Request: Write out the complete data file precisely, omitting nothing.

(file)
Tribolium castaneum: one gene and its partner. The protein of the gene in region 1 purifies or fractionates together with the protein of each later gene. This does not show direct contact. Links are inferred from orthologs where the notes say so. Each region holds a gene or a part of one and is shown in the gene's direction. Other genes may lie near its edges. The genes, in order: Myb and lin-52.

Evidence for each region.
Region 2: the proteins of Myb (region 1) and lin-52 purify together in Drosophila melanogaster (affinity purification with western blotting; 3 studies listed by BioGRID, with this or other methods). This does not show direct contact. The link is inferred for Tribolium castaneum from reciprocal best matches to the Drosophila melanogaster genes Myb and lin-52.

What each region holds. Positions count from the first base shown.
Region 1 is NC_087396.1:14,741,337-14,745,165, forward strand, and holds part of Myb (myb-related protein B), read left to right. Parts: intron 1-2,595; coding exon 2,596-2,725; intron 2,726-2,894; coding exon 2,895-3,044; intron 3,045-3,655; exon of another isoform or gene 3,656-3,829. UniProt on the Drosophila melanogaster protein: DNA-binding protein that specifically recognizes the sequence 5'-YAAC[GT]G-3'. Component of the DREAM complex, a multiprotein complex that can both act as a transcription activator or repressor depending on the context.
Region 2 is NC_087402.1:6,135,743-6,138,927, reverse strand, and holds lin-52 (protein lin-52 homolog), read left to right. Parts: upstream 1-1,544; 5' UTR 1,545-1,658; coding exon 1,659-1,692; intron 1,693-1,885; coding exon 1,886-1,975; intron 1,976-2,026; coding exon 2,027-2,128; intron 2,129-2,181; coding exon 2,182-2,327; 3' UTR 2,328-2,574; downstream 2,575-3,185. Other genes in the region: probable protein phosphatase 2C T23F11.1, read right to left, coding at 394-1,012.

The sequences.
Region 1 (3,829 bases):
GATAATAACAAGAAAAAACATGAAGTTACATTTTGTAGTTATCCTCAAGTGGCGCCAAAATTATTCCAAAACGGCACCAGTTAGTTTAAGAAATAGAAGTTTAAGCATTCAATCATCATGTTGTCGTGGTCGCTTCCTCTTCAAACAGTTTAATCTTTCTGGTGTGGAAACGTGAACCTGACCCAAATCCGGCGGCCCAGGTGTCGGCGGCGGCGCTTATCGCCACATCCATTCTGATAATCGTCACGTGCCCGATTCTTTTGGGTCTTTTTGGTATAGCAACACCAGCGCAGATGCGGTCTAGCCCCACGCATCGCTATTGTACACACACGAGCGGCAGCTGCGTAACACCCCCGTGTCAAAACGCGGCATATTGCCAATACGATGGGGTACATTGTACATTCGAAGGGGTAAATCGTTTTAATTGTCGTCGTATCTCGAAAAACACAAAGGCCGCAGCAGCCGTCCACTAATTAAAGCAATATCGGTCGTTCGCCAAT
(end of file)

Tribolium castaneum: one gene and its partner. The protein of the gene in region 1 purifies or fractionates together with the protein of each later gene. This does not show direct contact. Links are inferred from orthologs where the notes say so. Each region holds a gene or a part of one and is shown in the gene's direction. Other genes may lie near its edges. The genes, in order: Myb and lin-52.

Evidence for each region.
Region 2: the proteins of Myb (region 1) and lin-52 purify together in Drosophila melanogaster (affinity purification with western blotting; 3 studies listed by BioGRID, with this or other methods). This does not show direct contact. The link is inferred for Tribolium castaneum from reciprocal best matches to the Drosophila melanogaster genes Myb and lin-52.

What each region holds. Positions count from the first base shown.
Region 1 is NC_087396.1:14,741,337-14,745,165, forward strand, and holds part of Myb (myb-related protein B), read left to right. Parts: intron 1-2,595; coding exon 2,596-2,725; intron 2,726-2,894; coding exon 2,895-3,044; intron 3,045-3,655; exon of another isoform or gene 3,656-3,829. UniProt on the Drosophila melanogaster protein: DNA-binding protein that specifically recognizes the sequence 5'-YAAC[GT]G-3'. Component of the DREAM complex, a multiprotein complex that can both act as a transcription activator or repressor depending on the context.
Region 2 is NC_087402.1:6,135,743-6,138,927, reverse strand, and holds lin-52 (protein lin-52 homolog), read left to right. Parts: upstream 1-1,544; 5' UTR 1,545-1,658; coding exon 1,659-1,692; intron 1,693-1,885; coding exon 1,886-1,975; intron 1,976-2,026; coding exon 2,027-2,128; intron 2,129-2,181; coding exon 2,182-2,327; 3' UTR 2,328-2,574; downstream 2,575-3,185. Other genes in the region: probable protein phosphatase 2C T23F11.1, read right to left, coding at 394-1,012.

The sequences.
Region 1 (3,829 bases):
GATAATAACAAGAAAAAACATGAAGTTACATTTTGTAGTTATCCTCAAGTGGCGCCAAAATTATTCCAAAACGGCACCAGTTAGTTTAAGAAATAGAAGTTTAAGCATTCAATCATCATGTTGTCGTGGTCGCTTCCTCTTCAAACAGTTTAATCTTTCTGGTGTGGAAACGTGAACCTGACCCAAATCCGGCGGCCCAGGTGTCGGCGGCGGCGCTTATCGCCACATCCATTCTGATAATCGTCACGTGCCCGATTCTTTTGGGTCTTTTTGGTATAGCAACACCAGCGCAGATGCGGTCTAGCCCCACGCATCGCTATTGTACACACACGAGCGGCAGCTGCGTAACACCCCCGTGTCAAAACGCGGCATATTGCCAATACGATGGGGTACATTGTACATTCGAAGGGGTAAATCGTTTTAATTGTCGTCGTATCTCGAAAAACACAAAGGCCGCAGCAGCCGTCCACTAATTAAAGCAATATCGGTCGTTCGCCAAT